Why is the parent component (in this case,
<App /> is the parent of
<Counter />) not getting updated? Because the main task of React is to keep the state inside React in sync with the UI rendered by React, and React updates that by figuring out how to change the UI so that it’s in sync with the new state. And in React, data is passed top-down in one direction (The Data Flows Down). In this example, the state
count of the
<Counter /> component flows down to the prop
number of the
<BigNumber /> component, but not up to the
<App /> component. Therefore, the
<App /> component does not need to be updated when the state of
count state changes, the
<Counter /> component and its subcomponent
<BigNumber /> are updated. And when the
<BigNumber /> component is updated, the new value of prop
number is used for rendering. So is the
<BigNumber /> component updated because of the change in prop
No, it has nothing to do with props at all
Misconception 2: One of the reasons a React component is updated is because its prop has changed.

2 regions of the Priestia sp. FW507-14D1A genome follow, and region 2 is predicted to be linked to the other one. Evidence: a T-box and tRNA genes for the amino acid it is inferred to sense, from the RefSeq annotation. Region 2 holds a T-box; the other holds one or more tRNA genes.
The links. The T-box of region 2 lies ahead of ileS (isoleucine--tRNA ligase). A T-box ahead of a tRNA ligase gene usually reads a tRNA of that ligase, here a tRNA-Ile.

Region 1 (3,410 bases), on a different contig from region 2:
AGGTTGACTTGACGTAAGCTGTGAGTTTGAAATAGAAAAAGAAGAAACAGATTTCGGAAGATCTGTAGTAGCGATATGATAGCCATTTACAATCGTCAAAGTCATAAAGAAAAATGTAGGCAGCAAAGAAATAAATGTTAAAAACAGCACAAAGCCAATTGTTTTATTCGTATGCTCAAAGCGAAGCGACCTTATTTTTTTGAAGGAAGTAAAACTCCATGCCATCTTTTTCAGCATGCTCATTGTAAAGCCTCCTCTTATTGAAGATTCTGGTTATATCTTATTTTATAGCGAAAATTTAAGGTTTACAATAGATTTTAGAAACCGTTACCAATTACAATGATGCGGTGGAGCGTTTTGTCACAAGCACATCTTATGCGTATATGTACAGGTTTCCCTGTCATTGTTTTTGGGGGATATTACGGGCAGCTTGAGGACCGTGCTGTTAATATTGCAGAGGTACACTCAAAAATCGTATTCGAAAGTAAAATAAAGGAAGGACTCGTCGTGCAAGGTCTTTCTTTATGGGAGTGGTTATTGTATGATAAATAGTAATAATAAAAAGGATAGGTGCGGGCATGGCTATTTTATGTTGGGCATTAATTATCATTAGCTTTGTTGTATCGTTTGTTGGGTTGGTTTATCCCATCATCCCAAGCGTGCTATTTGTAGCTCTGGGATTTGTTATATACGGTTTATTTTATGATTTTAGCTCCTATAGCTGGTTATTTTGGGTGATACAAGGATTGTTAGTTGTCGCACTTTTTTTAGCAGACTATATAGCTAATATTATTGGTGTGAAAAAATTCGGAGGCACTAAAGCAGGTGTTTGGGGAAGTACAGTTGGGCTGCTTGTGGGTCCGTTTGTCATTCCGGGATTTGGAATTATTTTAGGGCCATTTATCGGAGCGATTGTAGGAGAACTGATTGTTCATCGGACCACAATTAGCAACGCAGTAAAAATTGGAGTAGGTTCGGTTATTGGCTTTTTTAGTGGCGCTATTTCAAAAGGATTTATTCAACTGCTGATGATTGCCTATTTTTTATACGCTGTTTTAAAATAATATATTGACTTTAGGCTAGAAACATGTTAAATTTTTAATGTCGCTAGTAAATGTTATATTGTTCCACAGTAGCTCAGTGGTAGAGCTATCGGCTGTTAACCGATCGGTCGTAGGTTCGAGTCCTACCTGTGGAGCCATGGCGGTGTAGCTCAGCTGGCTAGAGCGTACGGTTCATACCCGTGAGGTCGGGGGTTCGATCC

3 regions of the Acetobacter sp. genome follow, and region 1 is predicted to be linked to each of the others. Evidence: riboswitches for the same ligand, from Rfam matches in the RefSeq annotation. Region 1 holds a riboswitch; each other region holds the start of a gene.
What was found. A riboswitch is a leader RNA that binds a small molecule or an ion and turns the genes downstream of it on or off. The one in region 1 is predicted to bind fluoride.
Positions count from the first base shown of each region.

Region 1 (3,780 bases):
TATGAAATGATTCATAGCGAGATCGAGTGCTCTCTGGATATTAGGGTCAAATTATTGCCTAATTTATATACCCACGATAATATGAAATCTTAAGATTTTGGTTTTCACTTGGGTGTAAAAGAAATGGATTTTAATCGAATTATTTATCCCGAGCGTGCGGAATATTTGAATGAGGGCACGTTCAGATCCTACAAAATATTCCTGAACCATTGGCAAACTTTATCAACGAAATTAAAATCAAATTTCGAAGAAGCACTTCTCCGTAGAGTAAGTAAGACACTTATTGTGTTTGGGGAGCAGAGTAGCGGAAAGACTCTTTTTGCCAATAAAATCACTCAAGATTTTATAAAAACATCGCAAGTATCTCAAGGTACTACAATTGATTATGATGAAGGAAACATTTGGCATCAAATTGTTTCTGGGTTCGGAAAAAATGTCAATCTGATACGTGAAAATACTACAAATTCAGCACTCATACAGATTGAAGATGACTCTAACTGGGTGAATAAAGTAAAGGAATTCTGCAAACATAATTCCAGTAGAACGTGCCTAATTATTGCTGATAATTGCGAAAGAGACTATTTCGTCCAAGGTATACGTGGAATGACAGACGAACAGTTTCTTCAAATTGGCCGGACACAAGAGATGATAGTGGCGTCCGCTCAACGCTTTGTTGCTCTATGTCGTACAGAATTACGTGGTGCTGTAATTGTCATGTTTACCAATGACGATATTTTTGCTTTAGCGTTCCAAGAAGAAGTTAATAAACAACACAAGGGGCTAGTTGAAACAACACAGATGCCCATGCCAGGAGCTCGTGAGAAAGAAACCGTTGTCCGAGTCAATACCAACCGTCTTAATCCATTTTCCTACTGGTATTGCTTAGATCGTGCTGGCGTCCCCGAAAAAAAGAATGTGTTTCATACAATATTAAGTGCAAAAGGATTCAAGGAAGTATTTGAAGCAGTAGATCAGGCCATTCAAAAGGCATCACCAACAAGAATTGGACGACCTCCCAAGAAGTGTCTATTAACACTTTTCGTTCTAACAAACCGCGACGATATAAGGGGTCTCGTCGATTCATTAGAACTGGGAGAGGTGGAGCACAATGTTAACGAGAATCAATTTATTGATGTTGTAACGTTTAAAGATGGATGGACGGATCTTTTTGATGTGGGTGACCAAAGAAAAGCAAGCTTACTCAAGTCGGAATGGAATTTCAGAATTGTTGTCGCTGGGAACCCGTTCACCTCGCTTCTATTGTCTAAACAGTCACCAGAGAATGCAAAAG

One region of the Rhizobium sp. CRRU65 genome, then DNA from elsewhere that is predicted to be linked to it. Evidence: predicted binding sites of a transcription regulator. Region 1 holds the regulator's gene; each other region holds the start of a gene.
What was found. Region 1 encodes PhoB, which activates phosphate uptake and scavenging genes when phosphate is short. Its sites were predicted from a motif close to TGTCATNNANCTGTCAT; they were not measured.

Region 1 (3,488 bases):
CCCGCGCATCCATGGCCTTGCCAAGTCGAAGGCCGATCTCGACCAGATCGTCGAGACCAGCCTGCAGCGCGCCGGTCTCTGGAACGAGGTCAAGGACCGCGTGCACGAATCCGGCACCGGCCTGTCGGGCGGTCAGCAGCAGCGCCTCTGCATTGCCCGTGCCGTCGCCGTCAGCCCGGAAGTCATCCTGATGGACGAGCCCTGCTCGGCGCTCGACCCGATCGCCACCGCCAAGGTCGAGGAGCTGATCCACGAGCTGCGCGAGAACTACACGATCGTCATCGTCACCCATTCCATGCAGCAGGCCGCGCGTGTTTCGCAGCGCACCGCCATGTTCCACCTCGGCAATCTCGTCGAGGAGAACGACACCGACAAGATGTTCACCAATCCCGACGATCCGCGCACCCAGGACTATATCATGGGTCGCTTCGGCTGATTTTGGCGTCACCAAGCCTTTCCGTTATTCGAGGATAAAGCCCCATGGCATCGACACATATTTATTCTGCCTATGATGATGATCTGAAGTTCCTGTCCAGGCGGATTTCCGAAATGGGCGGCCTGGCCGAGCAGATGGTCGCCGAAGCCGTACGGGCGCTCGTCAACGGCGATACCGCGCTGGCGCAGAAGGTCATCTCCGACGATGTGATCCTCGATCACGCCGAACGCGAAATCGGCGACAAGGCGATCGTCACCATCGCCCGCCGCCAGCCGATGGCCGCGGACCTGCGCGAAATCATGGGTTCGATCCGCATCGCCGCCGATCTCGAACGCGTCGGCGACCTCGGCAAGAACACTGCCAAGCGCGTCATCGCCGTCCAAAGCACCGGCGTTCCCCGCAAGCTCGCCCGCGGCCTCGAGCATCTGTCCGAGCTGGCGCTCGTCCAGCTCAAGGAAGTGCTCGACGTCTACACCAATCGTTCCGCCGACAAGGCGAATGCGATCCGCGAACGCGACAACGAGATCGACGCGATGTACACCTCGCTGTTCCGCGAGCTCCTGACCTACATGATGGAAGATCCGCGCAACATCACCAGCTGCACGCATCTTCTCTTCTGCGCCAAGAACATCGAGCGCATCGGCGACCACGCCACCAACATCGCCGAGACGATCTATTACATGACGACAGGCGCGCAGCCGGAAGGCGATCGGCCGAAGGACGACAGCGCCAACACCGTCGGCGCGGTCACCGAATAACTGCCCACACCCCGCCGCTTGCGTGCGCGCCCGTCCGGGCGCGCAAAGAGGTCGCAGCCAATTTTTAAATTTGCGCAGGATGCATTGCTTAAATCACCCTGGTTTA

Now let’s modify the above example.
<SomeDecoration /> component does not accept any prop and does not use the
count state of its parent
<Counter />, but when the
count state changes, the
<SomeDecoration /> component is still updated. When a component is updated, React updates all child components, regardless of whether the child component accepts a prop: React is not 100% sure if the
<SomeDecoration /> component is directly/indirectly dependent on the
Ideally, every React component should be a pure function – a “pure” React component that always renders the same UI when fed the same props. But reality is bleak, and it’s very easy to write a React component that’s “impure”.
<CurrentTime /> component does not accept any prop, but the UI is rendered differently each time.
Components that include state (using
useState) are also not pure components: even if the prop does not change, the component will render a different UI depending on the state.